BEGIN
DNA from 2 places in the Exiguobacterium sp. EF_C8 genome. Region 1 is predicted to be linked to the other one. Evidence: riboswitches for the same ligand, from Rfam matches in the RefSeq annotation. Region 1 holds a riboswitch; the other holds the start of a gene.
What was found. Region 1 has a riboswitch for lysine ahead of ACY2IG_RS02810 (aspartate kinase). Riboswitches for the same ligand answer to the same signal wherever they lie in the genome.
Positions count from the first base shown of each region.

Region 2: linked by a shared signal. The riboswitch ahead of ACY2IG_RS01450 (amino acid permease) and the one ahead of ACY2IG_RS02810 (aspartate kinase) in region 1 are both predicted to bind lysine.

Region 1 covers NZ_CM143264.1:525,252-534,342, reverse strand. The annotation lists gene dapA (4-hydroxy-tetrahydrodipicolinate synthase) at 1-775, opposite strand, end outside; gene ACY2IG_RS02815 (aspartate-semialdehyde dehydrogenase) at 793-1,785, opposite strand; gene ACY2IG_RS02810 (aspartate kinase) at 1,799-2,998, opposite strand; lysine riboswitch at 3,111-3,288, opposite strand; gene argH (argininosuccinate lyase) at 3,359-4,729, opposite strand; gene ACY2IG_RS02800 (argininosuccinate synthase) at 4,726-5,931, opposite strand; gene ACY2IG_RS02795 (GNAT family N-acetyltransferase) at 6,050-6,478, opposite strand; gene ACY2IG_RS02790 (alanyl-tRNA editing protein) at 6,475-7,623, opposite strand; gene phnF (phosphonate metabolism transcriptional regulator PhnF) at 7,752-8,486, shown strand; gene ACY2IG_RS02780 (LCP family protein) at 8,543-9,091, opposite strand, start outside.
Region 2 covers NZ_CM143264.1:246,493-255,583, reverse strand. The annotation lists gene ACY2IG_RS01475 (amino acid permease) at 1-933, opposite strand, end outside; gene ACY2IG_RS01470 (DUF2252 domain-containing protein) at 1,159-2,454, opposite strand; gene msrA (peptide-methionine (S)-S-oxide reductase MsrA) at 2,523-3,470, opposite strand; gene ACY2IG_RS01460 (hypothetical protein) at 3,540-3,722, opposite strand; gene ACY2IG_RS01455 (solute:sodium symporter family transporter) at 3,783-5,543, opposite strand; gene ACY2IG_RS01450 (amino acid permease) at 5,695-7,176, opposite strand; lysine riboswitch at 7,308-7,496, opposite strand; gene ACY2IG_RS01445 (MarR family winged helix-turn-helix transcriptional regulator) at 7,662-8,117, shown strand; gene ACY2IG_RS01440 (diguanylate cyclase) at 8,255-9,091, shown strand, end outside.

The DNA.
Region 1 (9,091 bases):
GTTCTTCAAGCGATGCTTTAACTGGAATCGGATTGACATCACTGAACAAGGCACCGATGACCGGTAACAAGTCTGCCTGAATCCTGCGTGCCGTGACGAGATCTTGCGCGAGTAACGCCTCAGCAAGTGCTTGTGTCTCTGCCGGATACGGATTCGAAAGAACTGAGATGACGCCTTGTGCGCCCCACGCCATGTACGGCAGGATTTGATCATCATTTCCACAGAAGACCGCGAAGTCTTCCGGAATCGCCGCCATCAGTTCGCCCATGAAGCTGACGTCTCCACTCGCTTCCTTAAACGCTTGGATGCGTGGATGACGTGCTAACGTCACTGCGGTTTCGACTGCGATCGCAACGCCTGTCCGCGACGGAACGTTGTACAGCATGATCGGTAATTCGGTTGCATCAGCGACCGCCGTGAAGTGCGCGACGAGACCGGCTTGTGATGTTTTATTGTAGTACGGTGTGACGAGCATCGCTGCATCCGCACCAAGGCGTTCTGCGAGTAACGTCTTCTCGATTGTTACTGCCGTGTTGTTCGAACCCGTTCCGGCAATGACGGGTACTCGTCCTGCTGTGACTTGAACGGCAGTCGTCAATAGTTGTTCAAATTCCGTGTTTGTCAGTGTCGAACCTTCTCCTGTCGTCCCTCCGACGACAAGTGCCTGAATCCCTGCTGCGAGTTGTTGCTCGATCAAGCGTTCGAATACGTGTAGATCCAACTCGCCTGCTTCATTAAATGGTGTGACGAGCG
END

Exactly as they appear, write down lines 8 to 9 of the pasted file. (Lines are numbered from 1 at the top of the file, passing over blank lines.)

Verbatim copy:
Region 1 (9,091 bases):
GTTCTTCAAGCGATGCTTTAACTGGAATCGGATTGACATCACTGAACAAGGCACCGATGACCGGTAACAAGTCTGCCTGAATCCTGCGTGCCGTGACGAGATCTTGCGCGAGTAACGCCTCAGCAAGTGCTTGTGTCTCTGCCGGATACGGATTCGAAAGAACTGAGATGACGCCTTGTGCGCCCCACGCCATGTACGGCAGGATTTGATCATCATTTCCACAGAAGACCGCGAAGTCTTCCGGAATCGCCGCCATCAGTTCGCCCATGAAGCTGACGTCTCCACTCGCTTCCTTAAACGCTTGGATGCGTGGATGACGTGCTAACGTCACTGCGGTTTCGACTGCGATCGCAACGCCTGTCCGCGACGGAACGTTGTACAGCATGATCGGTAATTCGGTTGCATCAGCGACCGCCGTGAAGTGCGCGACGAGACCGGCTTGTGATGTTTTATTGTAGTACGGTGTGACGAGCATCGCTGCATCCGCACCAAGGCGTTCTGCGAGTAACGTCTTCTCGATTGTTACTGCCGTGTTGTTCGAACCCGTTCCGGCAATGACGGGTACTCGTCCTGCTGTGACTTGAACGGCAGTCGTCAATAGTTGTTCAAATTCCGTGTTTGTCAGTGTCGAACCTTCTCCTGTCGTCCCTCCGACGACAAGTGCCTGAATCCCTGCTGCGAGTTGTTGCTCGATCAAGCGTTCGAATACGTGTAGATCCAACTCGCCTGCTTCATTAAATGGTGTGACGAGCG